“The Power of Architecture”

SDMA welcomes the opening of Louis Kahn retrospective

Originally published in San Diego Jewish Journal, Dec. 2016 issue

By Natalie Jacobs

“I did not follow the dictates of the scientists,” Louis Kahn said to Heinz Ronner when the two were discussing the architect’s process on the Salk Institute building design for Ronner’s book “Louis I. Kahn Complete Works 1935-74.” Kahn quickly realized that the Salk Institute’s biological scientists who had been working in trailers on the now famous plot of land that rests 350 feet above the Pacific Ocean didn’t get out much. For lunch, they simply moved their test tubes out of the way and sat on benches in their makeshift laboratories. “Terrible” noises buzzed about them.

“I asked them: was it not a strain with all these noises? … Everything was terrible including the noises of the air-conditioning system. So I would not listen to them as to what should be done.”

But from those conversations, Kahn dreamt up a concrete campus that separated the study rooms from the laboratories and divided those areas by a vast outdoor deck that is so calm yet incredibly enticing from the windows that rest two floors above it.

“When one knows what to do,” Kahn said, “there is only little time one needs for doing it. It is only when one does not know what to do that it takes so much time. And to know what to do is the secret of it all.”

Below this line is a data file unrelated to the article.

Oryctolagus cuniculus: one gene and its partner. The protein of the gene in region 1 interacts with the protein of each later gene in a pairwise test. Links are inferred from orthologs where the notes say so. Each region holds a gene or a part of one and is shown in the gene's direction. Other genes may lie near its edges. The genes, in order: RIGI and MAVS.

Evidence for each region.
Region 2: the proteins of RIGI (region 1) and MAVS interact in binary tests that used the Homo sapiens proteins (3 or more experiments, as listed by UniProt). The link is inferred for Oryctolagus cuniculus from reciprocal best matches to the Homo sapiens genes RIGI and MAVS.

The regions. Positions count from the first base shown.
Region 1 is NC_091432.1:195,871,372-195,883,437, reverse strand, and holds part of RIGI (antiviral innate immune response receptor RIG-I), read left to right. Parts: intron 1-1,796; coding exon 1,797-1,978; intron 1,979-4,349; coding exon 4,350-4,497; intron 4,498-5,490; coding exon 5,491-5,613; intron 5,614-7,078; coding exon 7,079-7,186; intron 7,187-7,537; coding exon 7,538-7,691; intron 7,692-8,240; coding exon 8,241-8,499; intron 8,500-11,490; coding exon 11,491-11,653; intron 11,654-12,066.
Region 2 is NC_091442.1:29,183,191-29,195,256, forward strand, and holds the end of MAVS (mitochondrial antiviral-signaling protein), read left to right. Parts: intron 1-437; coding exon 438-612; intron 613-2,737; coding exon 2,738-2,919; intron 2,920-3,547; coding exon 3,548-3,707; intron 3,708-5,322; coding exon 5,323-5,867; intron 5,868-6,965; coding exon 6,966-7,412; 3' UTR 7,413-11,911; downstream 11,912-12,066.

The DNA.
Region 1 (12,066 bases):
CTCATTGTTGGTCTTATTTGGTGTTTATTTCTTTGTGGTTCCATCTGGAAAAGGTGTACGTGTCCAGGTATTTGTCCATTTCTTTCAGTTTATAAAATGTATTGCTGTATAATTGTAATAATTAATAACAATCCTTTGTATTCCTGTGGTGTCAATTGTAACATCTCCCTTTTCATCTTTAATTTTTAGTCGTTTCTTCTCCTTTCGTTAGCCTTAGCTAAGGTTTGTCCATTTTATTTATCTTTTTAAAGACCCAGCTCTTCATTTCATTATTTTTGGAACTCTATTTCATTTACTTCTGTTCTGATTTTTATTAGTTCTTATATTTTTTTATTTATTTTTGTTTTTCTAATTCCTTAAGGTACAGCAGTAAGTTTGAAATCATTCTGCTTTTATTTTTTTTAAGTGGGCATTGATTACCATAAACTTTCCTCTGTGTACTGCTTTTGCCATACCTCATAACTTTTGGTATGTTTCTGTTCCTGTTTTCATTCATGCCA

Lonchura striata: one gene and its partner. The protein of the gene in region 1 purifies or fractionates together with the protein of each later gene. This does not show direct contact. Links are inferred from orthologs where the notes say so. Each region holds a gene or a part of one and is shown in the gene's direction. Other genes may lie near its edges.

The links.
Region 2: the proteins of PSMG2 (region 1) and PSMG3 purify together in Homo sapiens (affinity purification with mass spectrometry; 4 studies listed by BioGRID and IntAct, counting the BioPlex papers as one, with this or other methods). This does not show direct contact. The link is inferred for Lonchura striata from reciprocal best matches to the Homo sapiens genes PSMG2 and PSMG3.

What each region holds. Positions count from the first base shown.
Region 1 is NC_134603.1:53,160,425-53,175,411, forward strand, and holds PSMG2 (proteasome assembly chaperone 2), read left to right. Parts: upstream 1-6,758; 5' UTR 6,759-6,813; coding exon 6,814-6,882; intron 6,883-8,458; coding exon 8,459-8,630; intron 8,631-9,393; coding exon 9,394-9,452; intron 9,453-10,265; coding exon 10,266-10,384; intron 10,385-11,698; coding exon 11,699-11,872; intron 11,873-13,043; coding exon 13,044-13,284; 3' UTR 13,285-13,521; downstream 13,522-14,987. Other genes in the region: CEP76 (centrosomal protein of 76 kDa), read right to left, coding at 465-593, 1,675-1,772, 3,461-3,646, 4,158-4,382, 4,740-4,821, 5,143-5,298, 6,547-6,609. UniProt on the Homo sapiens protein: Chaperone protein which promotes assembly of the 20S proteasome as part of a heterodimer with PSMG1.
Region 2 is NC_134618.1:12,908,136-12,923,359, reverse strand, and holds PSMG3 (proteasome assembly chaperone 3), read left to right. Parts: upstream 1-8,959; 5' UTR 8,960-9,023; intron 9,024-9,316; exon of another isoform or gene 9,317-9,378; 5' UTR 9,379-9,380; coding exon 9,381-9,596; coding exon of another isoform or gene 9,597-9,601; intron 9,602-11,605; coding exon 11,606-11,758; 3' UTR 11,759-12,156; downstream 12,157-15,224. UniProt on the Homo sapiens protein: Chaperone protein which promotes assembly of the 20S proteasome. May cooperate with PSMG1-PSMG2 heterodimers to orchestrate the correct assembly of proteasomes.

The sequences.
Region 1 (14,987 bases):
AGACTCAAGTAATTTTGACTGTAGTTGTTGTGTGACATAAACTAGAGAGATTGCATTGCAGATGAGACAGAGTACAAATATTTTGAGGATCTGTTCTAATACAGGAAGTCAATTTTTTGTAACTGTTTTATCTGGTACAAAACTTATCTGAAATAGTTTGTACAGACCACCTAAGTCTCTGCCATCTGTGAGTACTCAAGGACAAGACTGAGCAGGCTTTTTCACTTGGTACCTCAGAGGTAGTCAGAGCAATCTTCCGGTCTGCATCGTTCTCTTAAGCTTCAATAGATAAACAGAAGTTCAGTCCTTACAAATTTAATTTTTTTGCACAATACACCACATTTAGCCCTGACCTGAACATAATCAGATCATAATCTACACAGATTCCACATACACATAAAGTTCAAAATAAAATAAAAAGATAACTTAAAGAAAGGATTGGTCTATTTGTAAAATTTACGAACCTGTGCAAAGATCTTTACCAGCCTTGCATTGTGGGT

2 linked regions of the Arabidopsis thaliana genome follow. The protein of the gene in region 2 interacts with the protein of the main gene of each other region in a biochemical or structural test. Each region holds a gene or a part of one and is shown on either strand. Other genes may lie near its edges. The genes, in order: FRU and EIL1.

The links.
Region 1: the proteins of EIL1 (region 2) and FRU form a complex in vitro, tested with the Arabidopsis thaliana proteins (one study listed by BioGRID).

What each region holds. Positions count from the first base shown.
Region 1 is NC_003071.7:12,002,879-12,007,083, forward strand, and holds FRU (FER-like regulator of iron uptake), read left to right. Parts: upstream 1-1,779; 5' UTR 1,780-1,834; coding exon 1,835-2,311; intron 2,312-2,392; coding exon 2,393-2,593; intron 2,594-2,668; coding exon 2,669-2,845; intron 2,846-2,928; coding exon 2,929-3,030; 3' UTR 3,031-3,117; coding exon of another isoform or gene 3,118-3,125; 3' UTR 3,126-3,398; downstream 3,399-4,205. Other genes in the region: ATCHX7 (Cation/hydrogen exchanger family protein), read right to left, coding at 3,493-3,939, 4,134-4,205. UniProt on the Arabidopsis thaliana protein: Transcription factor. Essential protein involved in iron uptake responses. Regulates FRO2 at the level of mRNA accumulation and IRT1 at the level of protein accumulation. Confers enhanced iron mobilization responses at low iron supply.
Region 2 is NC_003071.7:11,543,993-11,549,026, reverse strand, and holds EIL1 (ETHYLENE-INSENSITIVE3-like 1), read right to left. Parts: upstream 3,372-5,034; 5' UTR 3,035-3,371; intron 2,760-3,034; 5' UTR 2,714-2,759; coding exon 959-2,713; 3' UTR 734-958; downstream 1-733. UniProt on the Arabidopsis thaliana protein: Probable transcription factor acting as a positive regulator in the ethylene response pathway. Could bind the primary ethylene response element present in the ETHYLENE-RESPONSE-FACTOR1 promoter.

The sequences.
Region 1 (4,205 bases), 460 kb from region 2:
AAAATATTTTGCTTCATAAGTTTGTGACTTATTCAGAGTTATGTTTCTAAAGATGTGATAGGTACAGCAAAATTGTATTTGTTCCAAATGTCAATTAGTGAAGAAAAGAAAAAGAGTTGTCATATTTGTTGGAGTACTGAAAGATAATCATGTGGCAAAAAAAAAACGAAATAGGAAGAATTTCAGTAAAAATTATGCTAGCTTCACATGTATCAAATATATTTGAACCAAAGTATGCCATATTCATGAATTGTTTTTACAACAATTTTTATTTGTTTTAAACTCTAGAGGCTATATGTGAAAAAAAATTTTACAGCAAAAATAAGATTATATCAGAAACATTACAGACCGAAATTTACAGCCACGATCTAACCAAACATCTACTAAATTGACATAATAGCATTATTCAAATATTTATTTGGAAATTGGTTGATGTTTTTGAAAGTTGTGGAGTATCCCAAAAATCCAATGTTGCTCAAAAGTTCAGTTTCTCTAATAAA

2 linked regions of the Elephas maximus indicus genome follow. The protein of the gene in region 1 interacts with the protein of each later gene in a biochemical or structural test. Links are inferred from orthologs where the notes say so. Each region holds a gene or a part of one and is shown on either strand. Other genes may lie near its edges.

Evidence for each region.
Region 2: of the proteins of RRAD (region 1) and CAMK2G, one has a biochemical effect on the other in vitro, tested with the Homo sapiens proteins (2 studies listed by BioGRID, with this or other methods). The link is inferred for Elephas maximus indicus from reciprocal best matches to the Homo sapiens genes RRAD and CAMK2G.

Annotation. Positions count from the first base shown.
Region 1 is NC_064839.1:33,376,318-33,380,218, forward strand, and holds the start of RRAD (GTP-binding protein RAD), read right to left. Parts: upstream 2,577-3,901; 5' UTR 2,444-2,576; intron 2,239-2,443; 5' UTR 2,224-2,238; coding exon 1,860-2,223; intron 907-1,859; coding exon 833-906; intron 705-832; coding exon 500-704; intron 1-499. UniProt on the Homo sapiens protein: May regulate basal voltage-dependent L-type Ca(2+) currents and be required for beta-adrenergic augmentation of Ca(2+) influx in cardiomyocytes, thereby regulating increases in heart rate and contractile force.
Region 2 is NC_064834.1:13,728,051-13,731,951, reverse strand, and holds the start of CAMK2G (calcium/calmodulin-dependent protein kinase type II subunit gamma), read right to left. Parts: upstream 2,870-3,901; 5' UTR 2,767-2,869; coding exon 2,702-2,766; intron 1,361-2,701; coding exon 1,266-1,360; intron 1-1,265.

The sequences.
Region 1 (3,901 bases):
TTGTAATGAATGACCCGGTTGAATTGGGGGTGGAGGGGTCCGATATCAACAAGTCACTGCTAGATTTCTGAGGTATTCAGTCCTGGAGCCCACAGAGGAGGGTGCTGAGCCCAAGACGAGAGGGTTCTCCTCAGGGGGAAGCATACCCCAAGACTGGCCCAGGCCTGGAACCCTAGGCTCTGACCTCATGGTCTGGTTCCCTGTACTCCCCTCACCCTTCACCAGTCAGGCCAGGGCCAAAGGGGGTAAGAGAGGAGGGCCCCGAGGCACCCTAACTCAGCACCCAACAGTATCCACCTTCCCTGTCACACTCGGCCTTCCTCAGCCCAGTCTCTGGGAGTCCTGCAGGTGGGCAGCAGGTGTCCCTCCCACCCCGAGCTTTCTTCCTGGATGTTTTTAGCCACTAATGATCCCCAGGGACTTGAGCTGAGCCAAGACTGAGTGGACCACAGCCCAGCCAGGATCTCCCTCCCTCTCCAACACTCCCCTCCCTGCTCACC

Kahn received the Salk commission in 1959. By 1966, the 27-acre site was built, just eight years before the renowned architect would die of a heart attack in a restroom at Manhattan’s Penn Station. It is in those eight years that he produced the work that would keep him living in stone for ages.

Between 1959 and 1974, Kahn worked on increasingly more public and international buildings, after spending the early part of his career on homes and urban planning in the Philadelphia area where he earned his architecture training at the University of Pennsylvania. A traveling exhibition of his life’s work is showing in San Diego at the Museum of Art in Balboa Park. The massive exhibition explores in chronological order the six central themes of Kahn’s work, from his early efforts in science and engineering to his houses in Pennsylvania, the inclusion of landscape architecture into his projects, to his “interest in the public role and social responsibility of architecture,” which, according to the exhibit introduction, culminated in Dhaka, Bangladesh with his last project, the Bangladeshi Parliament building.

The exhibition, “Louis Kahn The Power of Architecture” is up at the SDMA through January 31 and features more than 200 objects related to Kahn’s life’s work. This includes architectural models (both miniature and large scale), wood blocks and linoleum prints, original drawings and paintings, photographs of his completed buildings, timelines of his accomplishments and business correspondence between Kahn and his clients. It’s an in-depth and slightly overwhelming look into the sprawling career of a modern master.

In conjunction with the show, SDMA will screen “Cathedrals of Culture: The Salk Institute” on Dec. 9 at 8 p.m. The Museum will also host an architectural photography workshop led by architectural photographer Anne Garrison on Dec. 10 at 10 a.m.